PELHAM — Selectmen hold a hearing tonight on the possible dismissal of police Patrol Officer Eugene Stahl.
Stahl, as is his right under public labor relations law in New Hampshire, requested the hearing be open to the public.
Selectmen announced the hearing yesterday.
It is scheduled for 5:30 p.m. at Town Hall, 6 Village Green.
The public notice said the session is “to determine if there is just cause for the removal” of Stahl.
Selectmen’s Chairman Ed Gleason said the hearing relates to Stahl’s “conduct in the line of duty.”
Those circumstances will be detailed during the hearing, he said.
“That’s what the hearing is about,” Gleason said.
Police Chief Joseph Roark has recommended Stahl be dismissed, Gleason said.
Roark confirmed he is recommending Stahl’s dismissal and said he will present his reasons at the hearing tonight.
The chief said he was reluctant to discuss those reasons beforehand because the issue remains a personnel matter and Stahl could change his mind about the hearing being public.
“I’m in a unique position,” Roark said. “I’ve never, in these type of hearings, had a person request that it be public.”
Gleason also could not recall such a public hearing in his eight years as selectman.
Stahl did not return a phone call, but Officer Thomas Goulden, president of the Pelham chapter of AFSCME Local 3657, which represents patrol officers, said he will have union representation.
Goulden would not discuss the circumstances of the disciplinary case against Stahl, but said the union, which includes about 20 members, is concerned that Stahl receive legal due process.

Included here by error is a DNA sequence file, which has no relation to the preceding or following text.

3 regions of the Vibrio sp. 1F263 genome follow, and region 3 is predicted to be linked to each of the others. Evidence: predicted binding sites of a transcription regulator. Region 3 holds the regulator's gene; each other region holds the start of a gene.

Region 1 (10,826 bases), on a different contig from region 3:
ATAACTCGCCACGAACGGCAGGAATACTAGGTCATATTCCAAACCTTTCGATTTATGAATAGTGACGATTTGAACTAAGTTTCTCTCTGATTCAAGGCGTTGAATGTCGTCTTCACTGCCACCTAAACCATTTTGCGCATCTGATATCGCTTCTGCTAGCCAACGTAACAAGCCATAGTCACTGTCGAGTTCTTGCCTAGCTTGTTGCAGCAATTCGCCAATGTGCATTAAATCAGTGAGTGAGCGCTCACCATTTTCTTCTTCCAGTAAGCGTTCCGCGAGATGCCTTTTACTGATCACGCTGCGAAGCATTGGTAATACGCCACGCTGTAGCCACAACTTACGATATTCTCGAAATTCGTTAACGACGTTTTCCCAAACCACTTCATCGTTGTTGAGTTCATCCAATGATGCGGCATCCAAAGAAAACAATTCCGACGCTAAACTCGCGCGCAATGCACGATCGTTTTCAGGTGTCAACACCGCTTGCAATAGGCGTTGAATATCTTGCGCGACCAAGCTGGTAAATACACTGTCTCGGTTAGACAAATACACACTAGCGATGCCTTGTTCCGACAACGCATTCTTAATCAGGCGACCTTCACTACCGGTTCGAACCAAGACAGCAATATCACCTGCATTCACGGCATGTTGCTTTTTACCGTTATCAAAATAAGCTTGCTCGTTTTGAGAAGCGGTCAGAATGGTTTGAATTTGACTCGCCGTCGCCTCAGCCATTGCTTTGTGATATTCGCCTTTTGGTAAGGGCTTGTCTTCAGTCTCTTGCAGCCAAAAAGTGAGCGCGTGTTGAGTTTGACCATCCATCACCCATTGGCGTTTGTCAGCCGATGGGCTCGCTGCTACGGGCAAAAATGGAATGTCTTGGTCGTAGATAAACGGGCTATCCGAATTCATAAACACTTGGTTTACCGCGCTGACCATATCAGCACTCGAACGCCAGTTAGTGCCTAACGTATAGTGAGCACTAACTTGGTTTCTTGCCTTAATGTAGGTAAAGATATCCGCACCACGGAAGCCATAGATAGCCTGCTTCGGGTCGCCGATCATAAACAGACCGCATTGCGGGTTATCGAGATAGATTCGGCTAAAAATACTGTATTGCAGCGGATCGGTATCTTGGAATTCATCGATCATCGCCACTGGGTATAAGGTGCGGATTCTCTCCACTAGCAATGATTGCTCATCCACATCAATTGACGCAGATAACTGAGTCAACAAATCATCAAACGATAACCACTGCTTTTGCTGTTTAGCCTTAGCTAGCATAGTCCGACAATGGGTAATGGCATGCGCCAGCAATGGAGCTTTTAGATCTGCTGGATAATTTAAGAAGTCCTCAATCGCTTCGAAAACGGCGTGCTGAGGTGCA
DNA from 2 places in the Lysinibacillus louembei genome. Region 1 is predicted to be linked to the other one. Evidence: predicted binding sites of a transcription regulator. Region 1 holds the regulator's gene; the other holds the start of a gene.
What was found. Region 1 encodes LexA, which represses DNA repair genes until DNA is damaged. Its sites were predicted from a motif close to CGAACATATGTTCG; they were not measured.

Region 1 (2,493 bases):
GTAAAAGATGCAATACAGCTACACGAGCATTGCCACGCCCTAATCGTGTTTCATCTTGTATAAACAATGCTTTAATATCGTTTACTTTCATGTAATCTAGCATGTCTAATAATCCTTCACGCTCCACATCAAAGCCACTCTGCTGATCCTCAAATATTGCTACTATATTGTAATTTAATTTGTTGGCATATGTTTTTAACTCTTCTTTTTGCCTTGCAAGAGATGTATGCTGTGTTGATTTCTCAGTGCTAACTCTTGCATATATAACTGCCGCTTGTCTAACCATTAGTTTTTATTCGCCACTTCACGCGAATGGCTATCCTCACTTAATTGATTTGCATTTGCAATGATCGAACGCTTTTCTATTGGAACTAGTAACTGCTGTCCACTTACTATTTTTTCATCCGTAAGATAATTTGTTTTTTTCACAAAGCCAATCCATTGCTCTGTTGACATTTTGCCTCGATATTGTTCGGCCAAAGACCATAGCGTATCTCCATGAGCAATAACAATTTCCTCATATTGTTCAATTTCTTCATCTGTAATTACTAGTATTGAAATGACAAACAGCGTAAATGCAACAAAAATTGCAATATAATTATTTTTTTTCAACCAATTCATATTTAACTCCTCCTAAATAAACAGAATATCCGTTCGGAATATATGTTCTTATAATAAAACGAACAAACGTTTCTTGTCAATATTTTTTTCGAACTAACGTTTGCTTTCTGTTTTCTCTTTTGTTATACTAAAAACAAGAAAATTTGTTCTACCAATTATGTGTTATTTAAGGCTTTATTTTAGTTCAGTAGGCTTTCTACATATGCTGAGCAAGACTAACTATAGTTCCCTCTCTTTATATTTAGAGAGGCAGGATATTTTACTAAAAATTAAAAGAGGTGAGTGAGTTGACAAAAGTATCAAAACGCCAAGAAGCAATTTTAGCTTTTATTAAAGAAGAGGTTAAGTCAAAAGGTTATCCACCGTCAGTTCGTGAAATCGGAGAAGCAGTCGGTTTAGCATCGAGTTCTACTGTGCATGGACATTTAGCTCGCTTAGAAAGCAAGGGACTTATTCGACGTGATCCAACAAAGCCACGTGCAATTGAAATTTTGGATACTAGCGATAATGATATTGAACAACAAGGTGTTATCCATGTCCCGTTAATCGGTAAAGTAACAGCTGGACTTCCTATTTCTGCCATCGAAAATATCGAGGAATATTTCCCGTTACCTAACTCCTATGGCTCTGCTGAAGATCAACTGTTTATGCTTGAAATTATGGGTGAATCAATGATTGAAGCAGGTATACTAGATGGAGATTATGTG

Stahl in the past year has been involved in a shooting incident and a verdict being overturned in a road rage case, though it is unclear at this point whether those factored in the consideration of his dismissal.
The state Attorney General’s Office last December concluded Stahl and two Windham officers were justified in firing at a Pelham man who fled police.
In April, a Hillsborough County judge set aside the conviction of a Windham man in a road rage case after the prosecution failed to disclose Stahl was on a list of police officers with potential credibility issues.
The hearing will be completed tonight, although a decision isn’t expected.
Gleason explained the selectmen’s role in the process is to act as an impartial, judicial-style board as administrators present their case.
He said they would take the case under advisement and are unlikely to issue a decision for at least a couple of weeks.
Administrators will have 40 minutes to present their case against Stahl.
Stahl and his representatives, who could include an attorney or someone from the patrol officers’ union, will have 40 minutes to respond.
Both sides will have 10 minutes for rebuttal.
Should selectmen decide against Stahl, officials said the officer, or the union acting on his behalf, could pursue a labor arbitration case or take the matter to Superior Court.